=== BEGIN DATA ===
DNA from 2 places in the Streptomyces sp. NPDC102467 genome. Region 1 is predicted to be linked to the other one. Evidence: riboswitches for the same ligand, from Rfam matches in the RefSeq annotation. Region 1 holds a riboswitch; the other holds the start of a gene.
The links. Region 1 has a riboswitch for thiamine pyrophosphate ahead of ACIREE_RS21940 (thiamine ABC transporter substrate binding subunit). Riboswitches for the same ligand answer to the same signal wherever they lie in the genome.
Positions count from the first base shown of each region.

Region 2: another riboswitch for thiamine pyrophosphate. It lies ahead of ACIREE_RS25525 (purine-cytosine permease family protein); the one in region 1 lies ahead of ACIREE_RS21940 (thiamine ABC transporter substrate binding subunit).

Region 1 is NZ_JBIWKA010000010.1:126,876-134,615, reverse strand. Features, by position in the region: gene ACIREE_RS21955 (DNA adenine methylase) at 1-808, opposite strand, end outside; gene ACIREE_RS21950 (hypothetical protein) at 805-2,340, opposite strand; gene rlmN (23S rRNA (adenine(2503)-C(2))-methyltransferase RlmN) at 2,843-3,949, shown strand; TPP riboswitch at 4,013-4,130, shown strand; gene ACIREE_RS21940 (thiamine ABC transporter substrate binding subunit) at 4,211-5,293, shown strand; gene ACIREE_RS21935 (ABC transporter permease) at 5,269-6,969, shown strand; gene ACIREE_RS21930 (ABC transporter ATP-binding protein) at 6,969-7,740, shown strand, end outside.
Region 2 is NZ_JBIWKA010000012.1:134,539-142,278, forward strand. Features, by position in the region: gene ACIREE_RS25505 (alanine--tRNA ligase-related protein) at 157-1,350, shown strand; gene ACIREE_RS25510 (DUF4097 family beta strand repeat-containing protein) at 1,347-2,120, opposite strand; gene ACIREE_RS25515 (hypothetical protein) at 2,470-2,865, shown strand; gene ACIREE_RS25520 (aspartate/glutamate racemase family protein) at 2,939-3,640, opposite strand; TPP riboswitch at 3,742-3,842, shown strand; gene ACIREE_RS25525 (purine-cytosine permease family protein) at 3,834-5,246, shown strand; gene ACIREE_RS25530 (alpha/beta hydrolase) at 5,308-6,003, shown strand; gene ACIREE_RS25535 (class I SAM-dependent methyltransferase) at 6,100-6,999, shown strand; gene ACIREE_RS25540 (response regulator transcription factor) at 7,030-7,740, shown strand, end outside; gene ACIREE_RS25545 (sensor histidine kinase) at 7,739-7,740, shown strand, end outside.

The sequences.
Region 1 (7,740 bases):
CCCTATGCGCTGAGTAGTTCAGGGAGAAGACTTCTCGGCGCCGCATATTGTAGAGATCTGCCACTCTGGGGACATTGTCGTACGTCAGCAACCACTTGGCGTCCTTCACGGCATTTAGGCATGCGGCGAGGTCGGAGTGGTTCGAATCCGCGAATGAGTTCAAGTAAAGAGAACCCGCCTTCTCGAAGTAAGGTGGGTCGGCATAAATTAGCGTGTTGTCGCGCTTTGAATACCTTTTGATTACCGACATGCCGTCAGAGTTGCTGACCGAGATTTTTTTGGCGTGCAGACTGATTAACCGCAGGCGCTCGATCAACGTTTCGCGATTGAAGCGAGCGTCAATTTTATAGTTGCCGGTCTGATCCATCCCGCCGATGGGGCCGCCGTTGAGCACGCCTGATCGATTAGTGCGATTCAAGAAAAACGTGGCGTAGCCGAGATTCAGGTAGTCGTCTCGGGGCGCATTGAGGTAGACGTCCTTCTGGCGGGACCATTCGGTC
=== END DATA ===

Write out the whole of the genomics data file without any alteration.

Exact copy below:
DNA from 2 places in the Streptomyces sp. NPDC102467 genome. Region 1 is predicted to be linked to the other one. Evidence: riboswitches for the same ligand, from Rfam matches in the RefSeq annotation. Region 1 holds a riboswitch; the other holds the start of a gene.
The links. Region 1 has a riboswitch for thiamine pyrophosphate ahead of ACIREE_RS21940 (thiamine ABC transporter substrate binding subunit). Riboswitches for the same ligand answer to the same signal wherever they lie in the genome.
Positions count from the first base shown of each region.

Region 2: another riboswitch for thiamine pyrophosphate. It lies ahead of ACIREE_RS25525 (purine-cytosine permease family protein); the one in region 1 lies ahead of ACIREE_RS21940 (thiamine ABC transporter substrate binding subunit).

Region 1 is NZ_JBIWKA010000010.1:126,876-134,615, reverse strand. Features, by position in the region: gene ACIREE_RS21955 (DNA adenine methylase) at 1-808, opposite strand, end outside; gene ACIREE_RS21950 (hypothetical protein) at 805-2,340, opposite strand; gene rlmN (23S rRNA (adenine(2503)-C(2))-methyltransferase RlmN) at 2,843-3,949, shown strand; TPP riboswitch at 4,013-4,130, shown strand; gene ACIREE_RS21940 (thiamine ABC transporter substrate binding subunit) at 4,211-5,293, shown strand; gene ACIREE_RS21935 (ABC transporter permease) at 5,269-6,969, shown strand; gene ACIREE_RS21930 (ABC transporter ATP-binding protein) at 6,969-7,740, shown strand, end outside.
Region 2 is NZ_JBIWKA010000012.1:134,539-142,278, forward strand. Features, by position in the region: gene ACIREE_RS25505 (alanine--tRNA ligase-related protein) at 157-1,350, shown strand; gene ACIREE_RS25510 (DUF4097 family beta strand repeat-containing protein) at 1,347-2,120, opposite strand; gene ACIREE_RS25515 (hypothetical protein) at 2,470-2,865, shown strand; gene ACIREE_RS25520 (aspartate/glutamate racemase family protein) at 2,939-3,640, opposite strand; TPP riboswitch at 3,742-3,842, shown strand; gene ACIREE_RS25525 (purine-cytosine permease family protein) at 3,834-5,246, shown strand; gene ACIREE_RS25530 (alpha/beta hydrolase) at 5,308-6,003, shown strand; gene ACIREE_RS25535 (class I SAM-dependent methyltransferase) at 6,100-6,999, shown strand; gene ACIREE_RS25540 (response regulator transcription factor) at 7,030-7,740, shown strand, end outside; gene ACIREE_RS25545 (sensor histidine kinase) at 7,739-7,740, shown strand, end outside.

The sequences.
Region 1 (7,740 bases):
CCCTATGCGCTGAGTAGTTCAGGGAGAAGACTTCTCGGCGCCGCATATTGTAGAGATCTGCCACTCTGGGGACATTGTCGTACGTCAGCAACCACTTGGCGTCCTTCACGGCATTTAGGCATGCGGCGAGGTCGGAGTGGTTCGAATCCGCGAATGAGTTCAAGTAAAGAGAACCCGCCTTCTCGAAGTAAGGTGGGTCGGCATAAATTAGCGTGTTGTCGCGCTTTGAATACCTTTTGATTACCGACATGCCGTCAGAGTTGCTGACCGAGATTTTTTTGGCGTGCAGACTGATTAACCGCAGGCGCTCGATCAACGTTTCGCGATTGAAGCGAGCGTCAATTTTATAGTTGCCGGTCTGATCCATCCCGCCGATGGGGCCGCCGTTGAGCACGCCTGATCGATTAGTGCGATTCAAGAAAAACGTGGCGTAGCCGAGATTCAGGTAGTCGTCTCGGGGCGCATTGAGGTAGACGTCCTTCTGGCGGGACCATTCGGTC